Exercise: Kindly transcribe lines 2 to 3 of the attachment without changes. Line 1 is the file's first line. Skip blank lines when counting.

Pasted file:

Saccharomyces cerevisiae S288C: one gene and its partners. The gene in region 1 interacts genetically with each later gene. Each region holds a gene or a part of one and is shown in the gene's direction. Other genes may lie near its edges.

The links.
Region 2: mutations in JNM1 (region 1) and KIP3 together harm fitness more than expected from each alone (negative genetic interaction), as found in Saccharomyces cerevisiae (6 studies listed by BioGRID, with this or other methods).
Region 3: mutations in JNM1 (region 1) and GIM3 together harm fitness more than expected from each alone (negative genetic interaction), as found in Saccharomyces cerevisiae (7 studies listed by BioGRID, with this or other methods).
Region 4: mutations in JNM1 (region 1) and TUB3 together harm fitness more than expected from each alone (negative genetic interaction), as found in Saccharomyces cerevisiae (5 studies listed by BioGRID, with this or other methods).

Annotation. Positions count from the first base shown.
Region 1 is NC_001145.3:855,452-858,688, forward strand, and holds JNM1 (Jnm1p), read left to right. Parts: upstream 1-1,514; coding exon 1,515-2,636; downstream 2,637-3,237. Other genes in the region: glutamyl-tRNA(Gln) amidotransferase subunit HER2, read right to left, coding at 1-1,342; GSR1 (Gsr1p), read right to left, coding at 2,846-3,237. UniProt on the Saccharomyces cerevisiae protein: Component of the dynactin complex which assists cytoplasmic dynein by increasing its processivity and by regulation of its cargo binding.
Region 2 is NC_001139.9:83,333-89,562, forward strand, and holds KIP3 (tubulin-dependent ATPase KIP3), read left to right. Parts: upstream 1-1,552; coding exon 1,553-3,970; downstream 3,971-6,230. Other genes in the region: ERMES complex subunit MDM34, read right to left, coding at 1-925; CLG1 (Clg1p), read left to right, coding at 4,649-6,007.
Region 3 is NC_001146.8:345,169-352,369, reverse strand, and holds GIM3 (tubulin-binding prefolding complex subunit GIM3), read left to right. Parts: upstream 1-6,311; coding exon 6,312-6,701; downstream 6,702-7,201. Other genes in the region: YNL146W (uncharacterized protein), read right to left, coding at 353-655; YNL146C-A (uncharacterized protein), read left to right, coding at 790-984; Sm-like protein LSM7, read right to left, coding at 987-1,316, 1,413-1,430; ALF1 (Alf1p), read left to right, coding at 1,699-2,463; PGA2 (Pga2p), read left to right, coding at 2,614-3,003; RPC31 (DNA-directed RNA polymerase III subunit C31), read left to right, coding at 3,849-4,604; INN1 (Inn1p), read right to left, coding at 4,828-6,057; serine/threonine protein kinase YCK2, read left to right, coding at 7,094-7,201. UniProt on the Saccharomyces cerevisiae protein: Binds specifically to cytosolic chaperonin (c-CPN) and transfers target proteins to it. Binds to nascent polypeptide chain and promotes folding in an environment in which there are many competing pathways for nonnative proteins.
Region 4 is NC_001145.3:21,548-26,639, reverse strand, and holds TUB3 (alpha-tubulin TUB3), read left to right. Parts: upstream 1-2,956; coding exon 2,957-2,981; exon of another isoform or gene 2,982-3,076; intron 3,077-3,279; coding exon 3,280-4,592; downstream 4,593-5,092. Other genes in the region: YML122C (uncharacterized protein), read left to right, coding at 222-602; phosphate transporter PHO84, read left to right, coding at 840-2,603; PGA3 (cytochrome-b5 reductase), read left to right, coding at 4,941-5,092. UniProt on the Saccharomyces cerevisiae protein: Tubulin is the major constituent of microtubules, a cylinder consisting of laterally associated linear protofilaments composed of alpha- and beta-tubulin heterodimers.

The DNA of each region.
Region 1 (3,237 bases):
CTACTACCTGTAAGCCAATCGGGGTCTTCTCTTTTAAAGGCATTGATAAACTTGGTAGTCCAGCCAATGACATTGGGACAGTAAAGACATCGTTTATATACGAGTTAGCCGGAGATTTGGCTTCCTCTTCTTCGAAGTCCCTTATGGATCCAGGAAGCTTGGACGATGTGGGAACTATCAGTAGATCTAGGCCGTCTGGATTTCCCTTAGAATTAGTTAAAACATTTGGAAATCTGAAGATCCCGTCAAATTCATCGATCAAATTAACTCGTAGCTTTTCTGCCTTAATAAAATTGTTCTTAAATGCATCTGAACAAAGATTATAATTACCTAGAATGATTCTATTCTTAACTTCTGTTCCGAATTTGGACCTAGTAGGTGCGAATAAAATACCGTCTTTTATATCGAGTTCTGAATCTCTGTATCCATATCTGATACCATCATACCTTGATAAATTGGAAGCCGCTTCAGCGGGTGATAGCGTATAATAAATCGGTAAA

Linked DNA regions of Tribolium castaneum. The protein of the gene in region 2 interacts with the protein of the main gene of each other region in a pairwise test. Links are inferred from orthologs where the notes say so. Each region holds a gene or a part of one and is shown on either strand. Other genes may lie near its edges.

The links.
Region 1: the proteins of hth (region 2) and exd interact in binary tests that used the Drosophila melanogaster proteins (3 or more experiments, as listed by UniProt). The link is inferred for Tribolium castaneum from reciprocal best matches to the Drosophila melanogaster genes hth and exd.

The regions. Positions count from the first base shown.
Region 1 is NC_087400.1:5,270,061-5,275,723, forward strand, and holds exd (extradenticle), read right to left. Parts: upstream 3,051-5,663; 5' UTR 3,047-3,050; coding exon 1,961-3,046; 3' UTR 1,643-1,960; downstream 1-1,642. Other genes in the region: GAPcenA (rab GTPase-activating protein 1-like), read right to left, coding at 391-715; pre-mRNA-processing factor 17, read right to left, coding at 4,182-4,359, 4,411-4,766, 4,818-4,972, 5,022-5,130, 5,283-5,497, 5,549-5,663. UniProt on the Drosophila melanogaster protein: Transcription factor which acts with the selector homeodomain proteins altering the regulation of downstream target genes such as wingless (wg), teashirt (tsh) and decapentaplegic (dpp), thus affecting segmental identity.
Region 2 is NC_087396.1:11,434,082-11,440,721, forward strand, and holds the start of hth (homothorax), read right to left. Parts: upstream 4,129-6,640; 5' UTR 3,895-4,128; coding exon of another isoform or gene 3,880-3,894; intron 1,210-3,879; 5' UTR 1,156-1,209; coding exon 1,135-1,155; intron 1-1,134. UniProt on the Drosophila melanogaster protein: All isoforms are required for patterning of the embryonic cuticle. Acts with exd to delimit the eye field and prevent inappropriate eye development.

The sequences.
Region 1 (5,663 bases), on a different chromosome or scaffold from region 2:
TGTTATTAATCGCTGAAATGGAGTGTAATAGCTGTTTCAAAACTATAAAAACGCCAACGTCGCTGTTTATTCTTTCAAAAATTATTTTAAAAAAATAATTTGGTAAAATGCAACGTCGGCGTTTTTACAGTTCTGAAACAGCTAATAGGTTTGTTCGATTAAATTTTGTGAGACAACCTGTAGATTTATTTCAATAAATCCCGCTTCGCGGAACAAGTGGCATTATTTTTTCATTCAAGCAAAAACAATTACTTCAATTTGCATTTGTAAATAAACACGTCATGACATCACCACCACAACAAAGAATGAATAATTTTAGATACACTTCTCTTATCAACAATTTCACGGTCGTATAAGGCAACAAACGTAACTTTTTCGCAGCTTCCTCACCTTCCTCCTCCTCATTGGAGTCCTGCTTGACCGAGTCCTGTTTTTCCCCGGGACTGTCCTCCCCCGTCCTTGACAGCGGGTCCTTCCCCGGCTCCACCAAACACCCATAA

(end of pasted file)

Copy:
The links.
Region 2: mutations in JNM1 (region 1) and KIP3 together harm fitness more than expected from each alone (negative genetic interaction), as found in Saccharomyces cerevisiae (6 studies listed by BioGRID, with this or other methods).